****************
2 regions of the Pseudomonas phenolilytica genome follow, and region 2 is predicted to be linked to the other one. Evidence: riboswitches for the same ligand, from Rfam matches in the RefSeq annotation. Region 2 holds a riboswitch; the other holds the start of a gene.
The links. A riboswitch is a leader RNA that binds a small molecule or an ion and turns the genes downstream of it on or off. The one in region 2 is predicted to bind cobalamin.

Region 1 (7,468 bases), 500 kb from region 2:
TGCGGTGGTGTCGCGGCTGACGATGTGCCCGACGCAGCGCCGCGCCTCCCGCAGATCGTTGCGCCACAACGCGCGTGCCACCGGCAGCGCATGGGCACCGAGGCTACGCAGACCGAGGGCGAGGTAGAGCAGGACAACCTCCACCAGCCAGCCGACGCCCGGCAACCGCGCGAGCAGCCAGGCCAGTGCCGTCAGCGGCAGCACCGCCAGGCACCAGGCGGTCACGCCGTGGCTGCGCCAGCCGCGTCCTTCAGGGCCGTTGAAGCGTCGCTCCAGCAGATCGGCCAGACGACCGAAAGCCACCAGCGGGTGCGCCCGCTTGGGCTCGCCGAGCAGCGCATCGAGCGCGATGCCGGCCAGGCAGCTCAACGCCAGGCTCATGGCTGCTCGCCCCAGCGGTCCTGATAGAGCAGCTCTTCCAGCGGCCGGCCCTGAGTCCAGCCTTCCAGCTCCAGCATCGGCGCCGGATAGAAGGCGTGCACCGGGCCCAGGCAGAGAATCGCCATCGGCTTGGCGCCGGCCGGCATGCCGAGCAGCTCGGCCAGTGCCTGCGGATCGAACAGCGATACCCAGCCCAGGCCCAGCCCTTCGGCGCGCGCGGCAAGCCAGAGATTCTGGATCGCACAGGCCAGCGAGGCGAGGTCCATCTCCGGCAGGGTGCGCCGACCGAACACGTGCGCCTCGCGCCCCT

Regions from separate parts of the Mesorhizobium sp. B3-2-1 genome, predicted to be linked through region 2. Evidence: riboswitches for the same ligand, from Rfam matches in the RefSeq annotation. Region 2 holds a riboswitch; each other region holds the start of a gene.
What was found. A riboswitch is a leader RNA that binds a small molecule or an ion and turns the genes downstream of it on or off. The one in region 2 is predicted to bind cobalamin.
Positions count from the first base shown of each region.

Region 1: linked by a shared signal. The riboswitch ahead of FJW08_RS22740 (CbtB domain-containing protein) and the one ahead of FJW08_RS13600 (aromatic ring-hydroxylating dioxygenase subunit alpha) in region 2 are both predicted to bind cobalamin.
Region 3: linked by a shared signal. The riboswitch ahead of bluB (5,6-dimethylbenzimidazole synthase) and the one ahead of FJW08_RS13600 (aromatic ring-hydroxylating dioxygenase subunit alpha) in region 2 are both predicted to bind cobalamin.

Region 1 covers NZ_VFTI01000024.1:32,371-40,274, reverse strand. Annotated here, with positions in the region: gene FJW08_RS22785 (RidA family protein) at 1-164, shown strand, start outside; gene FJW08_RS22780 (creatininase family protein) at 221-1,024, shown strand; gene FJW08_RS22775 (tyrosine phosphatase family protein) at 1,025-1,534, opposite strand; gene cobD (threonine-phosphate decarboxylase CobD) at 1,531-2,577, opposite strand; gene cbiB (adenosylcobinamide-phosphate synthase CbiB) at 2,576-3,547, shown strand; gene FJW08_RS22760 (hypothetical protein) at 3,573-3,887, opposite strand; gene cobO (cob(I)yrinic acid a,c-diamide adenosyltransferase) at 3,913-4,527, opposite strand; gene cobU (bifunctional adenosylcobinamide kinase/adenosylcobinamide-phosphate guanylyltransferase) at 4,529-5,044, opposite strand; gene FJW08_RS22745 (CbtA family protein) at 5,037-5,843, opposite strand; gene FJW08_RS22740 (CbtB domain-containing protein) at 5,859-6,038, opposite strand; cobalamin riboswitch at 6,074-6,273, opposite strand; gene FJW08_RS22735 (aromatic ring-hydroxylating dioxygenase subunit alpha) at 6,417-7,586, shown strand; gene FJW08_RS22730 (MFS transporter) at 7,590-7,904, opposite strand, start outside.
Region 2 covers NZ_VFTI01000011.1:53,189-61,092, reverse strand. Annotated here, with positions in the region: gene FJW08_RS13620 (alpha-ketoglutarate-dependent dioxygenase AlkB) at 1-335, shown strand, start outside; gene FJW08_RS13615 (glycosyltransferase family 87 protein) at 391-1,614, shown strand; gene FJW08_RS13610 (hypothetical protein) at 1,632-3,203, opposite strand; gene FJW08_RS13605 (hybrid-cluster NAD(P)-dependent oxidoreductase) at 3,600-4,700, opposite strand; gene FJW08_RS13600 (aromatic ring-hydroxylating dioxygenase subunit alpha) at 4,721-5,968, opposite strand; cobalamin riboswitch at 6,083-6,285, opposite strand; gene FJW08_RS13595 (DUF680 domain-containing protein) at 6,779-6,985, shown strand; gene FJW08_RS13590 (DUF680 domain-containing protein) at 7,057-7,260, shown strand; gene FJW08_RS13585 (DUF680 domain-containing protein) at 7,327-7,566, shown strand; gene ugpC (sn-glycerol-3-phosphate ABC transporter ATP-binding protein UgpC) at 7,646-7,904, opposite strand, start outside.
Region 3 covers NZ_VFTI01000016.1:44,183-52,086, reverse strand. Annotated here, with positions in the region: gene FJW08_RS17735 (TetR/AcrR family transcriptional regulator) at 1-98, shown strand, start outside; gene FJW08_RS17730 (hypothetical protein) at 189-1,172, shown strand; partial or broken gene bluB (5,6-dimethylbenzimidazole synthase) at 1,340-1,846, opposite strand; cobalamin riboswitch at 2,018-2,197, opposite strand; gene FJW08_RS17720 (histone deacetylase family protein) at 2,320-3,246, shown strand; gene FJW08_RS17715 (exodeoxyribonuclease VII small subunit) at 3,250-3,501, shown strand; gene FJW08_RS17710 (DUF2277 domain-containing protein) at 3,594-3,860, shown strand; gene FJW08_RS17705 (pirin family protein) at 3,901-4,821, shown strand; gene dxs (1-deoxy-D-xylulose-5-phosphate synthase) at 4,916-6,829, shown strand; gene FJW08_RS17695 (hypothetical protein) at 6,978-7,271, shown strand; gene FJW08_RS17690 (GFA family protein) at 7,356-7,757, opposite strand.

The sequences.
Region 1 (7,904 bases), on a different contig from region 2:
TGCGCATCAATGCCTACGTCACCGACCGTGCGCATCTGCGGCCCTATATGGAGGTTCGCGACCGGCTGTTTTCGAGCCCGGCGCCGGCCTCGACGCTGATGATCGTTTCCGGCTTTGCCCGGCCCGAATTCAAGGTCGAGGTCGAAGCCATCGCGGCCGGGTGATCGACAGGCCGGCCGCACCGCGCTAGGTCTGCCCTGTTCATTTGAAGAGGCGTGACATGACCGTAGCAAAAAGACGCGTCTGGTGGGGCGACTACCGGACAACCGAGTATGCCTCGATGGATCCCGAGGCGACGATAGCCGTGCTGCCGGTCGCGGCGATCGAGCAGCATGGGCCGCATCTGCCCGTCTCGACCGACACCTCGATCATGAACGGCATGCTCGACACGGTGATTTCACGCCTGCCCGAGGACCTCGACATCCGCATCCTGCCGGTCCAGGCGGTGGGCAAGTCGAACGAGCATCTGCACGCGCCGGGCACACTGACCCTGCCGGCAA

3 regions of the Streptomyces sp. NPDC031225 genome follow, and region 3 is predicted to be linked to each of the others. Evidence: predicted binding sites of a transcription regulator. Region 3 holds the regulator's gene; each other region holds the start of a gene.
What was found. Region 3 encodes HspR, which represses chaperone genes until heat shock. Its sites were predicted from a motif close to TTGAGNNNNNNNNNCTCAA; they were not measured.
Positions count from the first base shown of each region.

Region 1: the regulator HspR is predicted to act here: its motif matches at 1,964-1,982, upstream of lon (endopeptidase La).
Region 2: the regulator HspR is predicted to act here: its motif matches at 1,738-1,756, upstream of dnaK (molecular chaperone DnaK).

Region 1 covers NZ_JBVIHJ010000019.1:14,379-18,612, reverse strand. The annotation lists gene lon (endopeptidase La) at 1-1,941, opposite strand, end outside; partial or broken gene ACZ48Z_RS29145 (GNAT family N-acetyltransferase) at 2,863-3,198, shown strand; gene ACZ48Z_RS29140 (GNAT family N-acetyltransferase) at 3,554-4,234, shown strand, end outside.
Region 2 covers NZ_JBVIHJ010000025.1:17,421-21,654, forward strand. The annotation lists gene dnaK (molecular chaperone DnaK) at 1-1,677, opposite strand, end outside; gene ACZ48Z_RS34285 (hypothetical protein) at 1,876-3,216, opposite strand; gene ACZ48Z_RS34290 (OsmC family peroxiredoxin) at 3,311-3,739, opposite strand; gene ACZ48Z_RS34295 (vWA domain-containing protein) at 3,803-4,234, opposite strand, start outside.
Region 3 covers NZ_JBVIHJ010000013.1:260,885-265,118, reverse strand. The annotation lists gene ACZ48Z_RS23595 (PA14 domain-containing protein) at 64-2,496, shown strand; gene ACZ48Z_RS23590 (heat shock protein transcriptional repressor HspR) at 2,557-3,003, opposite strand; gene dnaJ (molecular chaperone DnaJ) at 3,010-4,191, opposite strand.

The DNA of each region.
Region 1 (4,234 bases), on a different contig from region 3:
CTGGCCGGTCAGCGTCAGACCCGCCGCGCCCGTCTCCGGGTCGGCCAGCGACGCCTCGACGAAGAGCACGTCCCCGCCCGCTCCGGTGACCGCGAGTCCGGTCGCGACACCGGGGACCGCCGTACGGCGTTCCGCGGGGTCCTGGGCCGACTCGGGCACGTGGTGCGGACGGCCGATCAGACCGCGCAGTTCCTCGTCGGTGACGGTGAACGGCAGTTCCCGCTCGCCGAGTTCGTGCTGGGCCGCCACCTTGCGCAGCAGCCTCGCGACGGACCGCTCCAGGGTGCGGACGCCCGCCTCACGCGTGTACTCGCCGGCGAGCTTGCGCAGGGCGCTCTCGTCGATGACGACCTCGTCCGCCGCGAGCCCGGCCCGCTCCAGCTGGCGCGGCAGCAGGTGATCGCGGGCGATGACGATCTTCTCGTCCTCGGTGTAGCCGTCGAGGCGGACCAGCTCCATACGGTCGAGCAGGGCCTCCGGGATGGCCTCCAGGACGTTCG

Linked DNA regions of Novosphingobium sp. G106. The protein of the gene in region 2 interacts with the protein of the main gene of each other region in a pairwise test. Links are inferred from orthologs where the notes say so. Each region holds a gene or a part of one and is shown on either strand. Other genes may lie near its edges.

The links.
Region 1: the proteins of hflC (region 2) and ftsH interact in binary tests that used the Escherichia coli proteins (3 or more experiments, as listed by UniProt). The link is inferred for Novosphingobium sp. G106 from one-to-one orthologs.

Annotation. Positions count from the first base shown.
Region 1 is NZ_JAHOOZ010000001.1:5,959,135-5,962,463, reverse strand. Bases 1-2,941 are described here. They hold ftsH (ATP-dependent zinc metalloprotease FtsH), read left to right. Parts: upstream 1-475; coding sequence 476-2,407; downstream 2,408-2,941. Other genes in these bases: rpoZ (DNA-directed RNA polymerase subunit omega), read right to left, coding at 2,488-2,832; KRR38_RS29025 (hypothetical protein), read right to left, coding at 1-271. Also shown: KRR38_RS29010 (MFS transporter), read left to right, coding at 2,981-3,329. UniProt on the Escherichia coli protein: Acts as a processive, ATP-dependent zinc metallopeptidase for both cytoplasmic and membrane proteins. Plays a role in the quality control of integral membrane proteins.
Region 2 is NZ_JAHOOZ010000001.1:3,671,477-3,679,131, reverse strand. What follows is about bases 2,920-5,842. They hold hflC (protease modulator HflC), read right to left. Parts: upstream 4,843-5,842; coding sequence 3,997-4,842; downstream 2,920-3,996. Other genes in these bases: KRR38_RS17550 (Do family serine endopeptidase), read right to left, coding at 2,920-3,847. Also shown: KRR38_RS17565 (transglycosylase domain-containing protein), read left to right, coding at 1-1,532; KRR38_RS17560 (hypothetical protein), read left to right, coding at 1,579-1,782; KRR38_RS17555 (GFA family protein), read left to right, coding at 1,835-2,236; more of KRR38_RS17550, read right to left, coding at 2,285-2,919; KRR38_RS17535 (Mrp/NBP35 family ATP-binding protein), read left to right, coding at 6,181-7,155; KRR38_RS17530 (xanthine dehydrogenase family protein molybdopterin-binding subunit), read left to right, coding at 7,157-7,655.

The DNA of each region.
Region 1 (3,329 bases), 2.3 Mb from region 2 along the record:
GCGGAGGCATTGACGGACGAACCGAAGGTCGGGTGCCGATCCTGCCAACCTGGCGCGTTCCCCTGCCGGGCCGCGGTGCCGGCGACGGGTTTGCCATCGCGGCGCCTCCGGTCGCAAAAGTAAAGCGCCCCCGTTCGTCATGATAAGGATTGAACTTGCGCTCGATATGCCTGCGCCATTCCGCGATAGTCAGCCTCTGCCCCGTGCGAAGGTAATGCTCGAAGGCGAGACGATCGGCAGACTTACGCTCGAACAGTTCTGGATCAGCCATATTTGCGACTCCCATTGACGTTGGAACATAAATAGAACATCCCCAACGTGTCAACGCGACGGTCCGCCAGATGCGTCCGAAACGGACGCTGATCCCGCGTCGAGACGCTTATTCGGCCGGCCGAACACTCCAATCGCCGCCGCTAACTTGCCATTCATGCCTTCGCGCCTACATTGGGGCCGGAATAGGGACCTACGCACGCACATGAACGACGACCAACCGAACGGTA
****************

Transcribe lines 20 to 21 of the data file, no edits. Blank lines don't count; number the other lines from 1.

Region 2: the regulator HspR is predicted to act here: its motif matches at 1,738-1,756, upstream of dnaK (molecular chaperone DnaK).

Region 1 covers NZ_JBVIHJ010000019.1:14,379-18,612, reverse strand. The annotation lists gene lon (endopeptidase La) at 1-1,941, opposite strand, end outside; partial or broken gene ACZ48Z_RS29145 (GNAT family N-acetyltransferase) at 2,863-3,198, shown strand; gene ACZ48Z_RS29140 (GNAT family N-acetyltransferase) at 3,554-4,234, shown strand, end outside.